VI Control Professionals in Film Scoring, Is abusive behavior really an industry standard?

construer

New Member
Short background:

I started an intense development of my music skills back in 1996. I was living, eating, dreaming music. Around 10 years later I got my first TV composing jobs (for short forms, like weather and horoscope shows, ads...). That led to a bigger gig for the top organization in my country, for which media production company I worked for got reward. That led to another gig for which I got the greatest compliment in my life by industry professional (not in person though): that my music is like Jean Michel Jarre's, only better.

Working with the TV producer I was working for was a blessing. I insisted on the long briefs and getting every creative information I could get. A demand he patiently met. Because of that, I have never had to recompose anything and producer was always baffled how can I integrate every single idea into a great music (his words, not mine).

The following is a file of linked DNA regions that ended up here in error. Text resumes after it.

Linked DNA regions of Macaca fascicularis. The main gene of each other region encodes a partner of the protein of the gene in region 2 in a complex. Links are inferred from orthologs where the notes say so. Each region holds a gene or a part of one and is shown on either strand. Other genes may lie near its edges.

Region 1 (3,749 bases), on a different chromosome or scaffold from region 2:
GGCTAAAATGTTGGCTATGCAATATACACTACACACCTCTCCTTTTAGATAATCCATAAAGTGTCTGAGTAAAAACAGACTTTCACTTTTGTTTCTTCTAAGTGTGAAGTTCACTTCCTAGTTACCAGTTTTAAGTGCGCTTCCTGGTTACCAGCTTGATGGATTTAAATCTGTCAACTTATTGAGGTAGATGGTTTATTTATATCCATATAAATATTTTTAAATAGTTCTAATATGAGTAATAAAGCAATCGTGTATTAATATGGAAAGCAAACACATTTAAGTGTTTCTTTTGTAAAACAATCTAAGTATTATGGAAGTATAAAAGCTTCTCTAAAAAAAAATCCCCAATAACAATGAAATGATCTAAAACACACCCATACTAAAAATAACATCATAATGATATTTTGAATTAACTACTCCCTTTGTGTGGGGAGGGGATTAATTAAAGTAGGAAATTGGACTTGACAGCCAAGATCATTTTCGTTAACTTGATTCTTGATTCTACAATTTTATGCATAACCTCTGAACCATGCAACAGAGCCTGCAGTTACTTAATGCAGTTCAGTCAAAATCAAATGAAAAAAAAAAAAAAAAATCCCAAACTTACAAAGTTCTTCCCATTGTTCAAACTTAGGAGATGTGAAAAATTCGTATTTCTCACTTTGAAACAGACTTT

However, my experience was an exception. Other artists (directors, actors, composers...) weren't that lucky. And a lot of jerky behaviors happened. As you can imagine.

Since I live in a developing country, I attributed that kind of behavior to a lack of money: when cake is small, everyone fights for crumbs.

But then an international high profile event happened for which a lot of us got very thrilled. At the end of that event shit hit the fan and a big abusive behavior from high profile industry professionals took place.


Alongside my composing skills development, another passion was growing. Psychotherapy.

Psychotherapy was my interest, hobby, good read... until I discovered constructivism. Blown away by structural thinking about human psyche I started my training in psychotherapy. That left me less time for music, but led to a practical work with people.

One type of abusive behavior that cause mental disturbance in people is double-binding or mixed messages. Imagine conversation like this:

A: Listen what I'm telling you: give me a glass of water.
B: Here is your water.
A: Why did you give me a water?!?!?!?
B: You asked for it.
A: You should've bring me a juice!!!
B: But you asked for a water.
A: Why did you listen to me?

At a smaller scale, this just pisses of people. At the largest scale this kind of behavior can cause severe damage. In between it causes anxiety.